Palaeolithic Populations in Armenia and Turkey: Expanding Archaeological Understanding (PLATEAU)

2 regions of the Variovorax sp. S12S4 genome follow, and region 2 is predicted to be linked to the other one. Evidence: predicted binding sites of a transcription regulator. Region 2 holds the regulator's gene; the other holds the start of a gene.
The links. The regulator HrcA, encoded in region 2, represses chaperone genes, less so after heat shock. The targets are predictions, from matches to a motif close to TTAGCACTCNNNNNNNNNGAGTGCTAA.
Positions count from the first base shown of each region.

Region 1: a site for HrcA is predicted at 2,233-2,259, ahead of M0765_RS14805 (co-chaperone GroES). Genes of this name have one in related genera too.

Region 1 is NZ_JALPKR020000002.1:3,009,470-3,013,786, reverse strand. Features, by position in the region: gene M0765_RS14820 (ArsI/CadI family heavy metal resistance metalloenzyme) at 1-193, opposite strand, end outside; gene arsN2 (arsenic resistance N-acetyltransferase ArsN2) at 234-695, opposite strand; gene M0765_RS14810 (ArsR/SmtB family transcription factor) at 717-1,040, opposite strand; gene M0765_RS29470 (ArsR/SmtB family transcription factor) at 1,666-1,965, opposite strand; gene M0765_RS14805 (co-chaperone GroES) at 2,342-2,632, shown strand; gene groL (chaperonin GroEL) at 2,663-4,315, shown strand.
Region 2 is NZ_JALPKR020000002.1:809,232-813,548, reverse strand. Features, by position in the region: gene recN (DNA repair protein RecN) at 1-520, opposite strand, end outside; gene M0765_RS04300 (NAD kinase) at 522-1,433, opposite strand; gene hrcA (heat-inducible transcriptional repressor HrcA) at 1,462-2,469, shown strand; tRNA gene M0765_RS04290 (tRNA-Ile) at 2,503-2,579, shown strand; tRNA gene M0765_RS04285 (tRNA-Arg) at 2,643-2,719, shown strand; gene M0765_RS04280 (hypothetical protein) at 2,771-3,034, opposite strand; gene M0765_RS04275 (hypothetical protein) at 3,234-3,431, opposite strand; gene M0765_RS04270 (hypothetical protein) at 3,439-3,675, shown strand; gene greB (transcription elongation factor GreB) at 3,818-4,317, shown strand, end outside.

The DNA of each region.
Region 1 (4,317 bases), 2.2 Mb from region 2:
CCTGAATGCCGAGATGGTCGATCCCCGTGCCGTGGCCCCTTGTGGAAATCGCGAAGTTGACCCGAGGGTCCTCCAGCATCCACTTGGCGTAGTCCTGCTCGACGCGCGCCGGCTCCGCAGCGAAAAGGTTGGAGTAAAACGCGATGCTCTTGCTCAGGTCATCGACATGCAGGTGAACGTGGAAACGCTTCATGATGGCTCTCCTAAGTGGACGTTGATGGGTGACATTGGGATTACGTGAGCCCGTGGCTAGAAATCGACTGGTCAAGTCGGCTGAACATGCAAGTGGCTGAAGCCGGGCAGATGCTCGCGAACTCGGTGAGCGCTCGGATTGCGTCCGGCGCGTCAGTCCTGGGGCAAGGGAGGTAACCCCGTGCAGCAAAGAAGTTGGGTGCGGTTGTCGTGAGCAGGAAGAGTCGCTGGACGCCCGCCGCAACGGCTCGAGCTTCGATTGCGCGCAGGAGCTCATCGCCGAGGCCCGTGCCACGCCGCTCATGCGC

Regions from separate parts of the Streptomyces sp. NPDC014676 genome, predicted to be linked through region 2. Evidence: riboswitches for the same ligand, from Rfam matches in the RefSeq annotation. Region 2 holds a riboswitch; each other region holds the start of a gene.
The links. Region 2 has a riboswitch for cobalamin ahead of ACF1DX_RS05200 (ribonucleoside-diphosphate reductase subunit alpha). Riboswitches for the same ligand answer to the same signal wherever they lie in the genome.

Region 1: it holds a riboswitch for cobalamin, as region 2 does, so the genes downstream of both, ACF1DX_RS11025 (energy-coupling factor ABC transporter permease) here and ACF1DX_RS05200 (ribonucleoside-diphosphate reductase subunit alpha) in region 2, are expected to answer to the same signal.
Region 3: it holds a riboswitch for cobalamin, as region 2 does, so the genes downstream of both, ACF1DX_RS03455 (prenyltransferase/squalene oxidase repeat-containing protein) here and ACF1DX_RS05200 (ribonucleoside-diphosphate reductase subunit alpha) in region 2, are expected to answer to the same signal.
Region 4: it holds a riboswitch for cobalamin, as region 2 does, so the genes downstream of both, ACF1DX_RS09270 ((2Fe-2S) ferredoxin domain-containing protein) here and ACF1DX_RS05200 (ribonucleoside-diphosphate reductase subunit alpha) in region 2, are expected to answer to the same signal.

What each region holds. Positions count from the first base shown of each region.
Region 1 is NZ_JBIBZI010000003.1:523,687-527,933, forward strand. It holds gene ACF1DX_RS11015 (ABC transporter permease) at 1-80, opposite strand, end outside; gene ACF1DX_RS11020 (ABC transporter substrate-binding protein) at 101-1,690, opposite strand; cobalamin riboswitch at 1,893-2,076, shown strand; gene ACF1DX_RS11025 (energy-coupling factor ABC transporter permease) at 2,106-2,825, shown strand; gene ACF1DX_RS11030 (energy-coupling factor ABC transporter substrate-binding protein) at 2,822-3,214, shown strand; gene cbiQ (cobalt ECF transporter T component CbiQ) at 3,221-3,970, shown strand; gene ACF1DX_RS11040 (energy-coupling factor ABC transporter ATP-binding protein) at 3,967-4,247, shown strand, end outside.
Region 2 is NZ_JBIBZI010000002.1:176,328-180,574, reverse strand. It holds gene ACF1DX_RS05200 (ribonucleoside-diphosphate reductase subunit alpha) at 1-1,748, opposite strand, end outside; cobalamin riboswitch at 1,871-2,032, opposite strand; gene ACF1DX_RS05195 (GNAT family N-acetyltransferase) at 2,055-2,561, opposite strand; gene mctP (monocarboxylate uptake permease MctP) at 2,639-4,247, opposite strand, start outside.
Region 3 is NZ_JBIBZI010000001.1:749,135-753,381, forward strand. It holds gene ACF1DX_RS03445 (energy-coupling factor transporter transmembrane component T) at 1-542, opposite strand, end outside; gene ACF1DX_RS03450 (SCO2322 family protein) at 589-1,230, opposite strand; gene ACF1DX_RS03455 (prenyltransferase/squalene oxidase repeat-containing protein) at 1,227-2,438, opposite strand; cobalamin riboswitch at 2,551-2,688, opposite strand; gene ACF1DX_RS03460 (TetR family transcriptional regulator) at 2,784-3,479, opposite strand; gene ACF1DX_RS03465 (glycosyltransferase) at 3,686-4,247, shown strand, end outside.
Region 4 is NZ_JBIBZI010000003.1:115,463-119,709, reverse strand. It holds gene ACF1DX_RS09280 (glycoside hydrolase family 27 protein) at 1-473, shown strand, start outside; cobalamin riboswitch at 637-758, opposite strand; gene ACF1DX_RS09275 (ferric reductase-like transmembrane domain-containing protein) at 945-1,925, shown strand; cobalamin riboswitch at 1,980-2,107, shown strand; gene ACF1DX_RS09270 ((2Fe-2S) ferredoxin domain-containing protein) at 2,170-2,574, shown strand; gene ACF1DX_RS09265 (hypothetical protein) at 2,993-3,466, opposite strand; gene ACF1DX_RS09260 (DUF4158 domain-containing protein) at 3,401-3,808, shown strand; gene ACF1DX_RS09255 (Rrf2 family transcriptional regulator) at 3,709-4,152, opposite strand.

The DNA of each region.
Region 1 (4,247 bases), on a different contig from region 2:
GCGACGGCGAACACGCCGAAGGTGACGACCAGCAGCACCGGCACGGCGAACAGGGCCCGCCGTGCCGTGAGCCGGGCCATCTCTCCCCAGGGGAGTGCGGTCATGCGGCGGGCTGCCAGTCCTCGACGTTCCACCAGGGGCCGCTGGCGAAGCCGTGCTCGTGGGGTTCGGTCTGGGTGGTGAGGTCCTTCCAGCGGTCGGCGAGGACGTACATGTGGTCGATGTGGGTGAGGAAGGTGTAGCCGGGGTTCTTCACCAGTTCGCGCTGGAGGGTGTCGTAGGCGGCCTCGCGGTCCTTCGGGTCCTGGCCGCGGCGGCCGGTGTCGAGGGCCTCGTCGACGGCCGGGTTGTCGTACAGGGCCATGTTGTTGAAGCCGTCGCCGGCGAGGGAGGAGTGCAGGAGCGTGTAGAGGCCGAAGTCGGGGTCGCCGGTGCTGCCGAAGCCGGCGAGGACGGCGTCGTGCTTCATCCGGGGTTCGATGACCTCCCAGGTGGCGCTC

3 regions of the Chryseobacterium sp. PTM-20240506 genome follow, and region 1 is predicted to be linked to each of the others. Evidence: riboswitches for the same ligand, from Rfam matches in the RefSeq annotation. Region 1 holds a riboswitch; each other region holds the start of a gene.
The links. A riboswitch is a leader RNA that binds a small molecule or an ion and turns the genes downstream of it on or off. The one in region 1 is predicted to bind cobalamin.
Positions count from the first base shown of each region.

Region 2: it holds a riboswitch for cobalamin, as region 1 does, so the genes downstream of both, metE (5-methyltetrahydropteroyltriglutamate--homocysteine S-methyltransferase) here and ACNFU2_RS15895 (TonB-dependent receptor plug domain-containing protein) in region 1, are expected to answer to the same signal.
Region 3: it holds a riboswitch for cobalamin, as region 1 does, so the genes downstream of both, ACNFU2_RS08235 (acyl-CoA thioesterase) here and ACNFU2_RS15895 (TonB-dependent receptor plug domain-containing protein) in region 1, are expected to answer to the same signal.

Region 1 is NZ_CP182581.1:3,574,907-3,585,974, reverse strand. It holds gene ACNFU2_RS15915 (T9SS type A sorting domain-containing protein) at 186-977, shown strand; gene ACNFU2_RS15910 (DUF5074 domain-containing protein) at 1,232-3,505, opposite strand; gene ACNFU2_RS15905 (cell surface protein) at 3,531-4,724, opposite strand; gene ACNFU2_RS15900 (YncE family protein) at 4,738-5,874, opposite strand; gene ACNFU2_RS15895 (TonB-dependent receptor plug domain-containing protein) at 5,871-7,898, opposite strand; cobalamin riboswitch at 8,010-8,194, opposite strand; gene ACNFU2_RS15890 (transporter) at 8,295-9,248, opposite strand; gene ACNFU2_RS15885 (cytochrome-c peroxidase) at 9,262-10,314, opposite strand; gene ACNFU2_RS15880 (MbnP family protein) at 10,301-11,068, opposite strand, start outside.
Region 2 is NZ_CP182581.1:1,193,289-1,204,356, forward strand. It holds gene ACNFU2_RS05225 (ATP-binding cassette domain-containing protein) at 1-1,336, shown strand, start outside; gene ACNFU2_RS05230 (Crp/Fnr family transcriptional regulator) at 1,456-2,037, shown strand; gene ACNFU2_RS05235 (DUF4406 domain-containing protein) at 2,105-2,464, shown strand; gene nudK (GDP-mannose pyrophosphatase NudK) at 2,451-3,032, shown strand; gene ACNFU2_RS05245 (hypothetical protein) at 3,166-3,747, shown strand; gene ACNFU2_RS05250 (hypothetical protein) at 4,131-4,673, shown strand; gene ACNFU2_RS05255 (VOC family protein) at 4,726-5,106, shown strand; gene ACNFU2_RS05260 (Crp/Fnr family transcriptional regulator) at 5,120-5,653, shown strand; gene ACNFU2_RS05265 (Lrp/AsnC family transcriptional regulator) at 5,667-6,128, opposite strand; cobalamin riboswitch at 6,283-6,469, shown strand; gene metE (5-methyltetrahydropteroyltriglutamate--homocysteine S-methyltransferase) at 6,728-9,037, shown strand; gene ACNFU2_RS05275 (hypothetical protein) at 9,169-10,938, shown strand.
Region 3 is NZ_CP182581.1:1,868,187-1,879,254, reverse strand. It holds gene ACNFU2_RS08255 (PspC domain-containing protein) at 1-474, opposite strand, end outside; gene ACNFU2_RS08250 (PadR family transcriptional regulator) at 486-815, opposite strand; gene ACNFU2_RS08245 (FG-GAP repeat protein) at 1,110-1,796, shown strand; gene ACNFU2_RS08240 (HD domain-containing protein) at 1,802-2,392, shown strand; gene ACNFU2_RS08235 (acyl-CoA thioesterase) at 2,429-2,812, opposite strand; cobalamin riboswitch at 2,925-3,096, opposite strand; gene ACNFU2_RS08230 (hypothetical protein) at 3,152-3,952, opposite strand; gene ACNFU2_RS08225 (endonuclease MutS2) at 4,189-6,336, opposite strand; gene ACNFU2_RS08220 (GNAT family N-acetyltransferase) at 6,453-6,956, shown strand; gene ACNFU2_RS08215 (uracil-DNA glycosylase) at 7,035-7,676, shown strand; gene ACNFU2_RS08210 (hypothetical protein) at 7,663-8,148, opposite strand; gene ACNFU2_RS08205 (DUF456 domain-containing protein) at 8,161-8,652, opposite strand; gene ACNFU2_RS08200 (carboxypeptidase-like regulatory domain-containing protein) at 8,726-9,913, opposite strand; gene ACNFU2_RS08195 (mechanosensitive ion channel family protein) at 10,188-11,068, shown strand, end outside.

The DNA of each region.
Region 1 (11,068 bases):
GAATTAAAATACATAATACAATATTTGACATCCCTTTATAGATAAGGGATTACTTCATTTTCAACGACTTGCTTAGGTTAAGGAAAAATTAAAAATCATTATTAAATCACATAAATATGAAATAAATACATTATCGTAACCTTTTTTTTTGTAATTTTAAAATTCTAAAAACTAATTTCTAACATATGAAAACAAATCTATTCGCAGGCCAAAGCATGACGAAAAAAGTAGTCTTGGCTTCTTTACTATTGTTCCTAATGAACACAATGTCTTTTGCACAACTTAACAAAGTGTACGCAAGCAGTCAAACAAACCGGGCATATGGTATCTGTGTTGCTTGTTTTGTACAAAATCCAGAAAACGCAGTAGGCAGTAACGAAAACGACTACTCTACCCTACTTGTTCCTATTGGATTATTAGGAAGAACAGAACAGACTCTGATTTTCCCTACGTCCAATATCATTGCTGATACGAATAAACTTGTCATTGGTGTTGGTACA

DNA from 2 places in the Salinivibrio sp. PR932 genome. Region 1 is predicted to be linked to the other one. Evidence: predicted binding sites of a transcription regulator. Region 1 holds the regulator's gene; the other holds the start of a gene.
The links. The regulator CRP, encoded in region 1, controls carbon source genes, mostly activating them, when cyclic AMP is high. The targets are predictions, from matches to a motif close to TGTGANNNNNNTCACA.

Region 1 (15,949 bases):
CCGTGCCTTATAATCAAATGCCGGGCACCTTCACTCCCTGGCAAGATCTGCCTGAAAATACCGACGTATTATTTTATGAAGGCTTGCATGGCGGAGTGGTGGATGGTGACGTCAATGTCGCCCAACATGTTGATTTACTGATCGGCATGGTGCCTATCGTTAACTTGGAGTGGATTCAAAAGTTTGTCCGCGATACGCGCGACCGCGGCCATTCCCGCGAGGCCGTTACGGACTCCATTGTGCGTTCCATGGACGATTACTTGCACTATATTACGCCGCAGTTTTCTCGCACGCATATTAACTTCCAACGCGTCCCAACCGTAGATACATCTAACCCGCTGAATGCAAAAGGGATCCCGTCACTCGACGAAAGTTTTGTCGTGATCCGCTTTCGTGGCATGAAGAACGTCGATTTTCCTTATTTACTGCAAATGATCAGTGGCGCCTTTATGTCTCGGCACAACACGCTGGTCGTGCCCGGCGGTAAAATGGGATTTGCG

The proposed multi-disciplinary project investigates hominin behavior during the Middle Pleistocene in Turkey and Armenia in terms of regional hominin behavior patterns, population dynamics, and dispersals. Based on available fossil data, recent studies on Eurasian hominin dispersals hypothesize ‘source’ areas for populations, including the Balkans, the Levant, and Central Asia. Lying geographically between these areas, Anatolia and the southern Caucasus are two crucial regions for understanding hominin population dynamics and dispersals. However, due to biased research intensity the regions still represent knowledge gaps in the Palaeolithic database. The main objective of the proposed research is to generate new archaeological data for the Middle Palaeolithic in Turkey and Armenia. The research seeks to integrate regional archaeological data into theories on hominin population dynamics. Preliminary archaeological data from upland open-air sites in Turkey and Armenia suggest regionally distinct patterns in technology and land use, and may indicate complex population dynamics, involving geographically isolated populations and local extinctions. In the proposed research, regionally distinct patterns in technology and land use are viewed in terms of ‘culturally mediated’ structured metapopulations. Research methods include: analyzing artifact techno-typology in two comparative regions of Turkey and Armenia; experimental archaeology; mapping and excavating archaeological deposits; studying archaeological site formation using field and laboratory methods; chronometric dating and sampling of archaeological deposits using a variety of techniques. Data generated in this project will aid comparison with more intensely studied regions of Eurasia, will refine theories on hominin population dynamics, and expand knowledge of human evolution. The applicant will transfer knowledge to the ERA through teaching, collaborative laboratory and fieldwork, and outreach activities.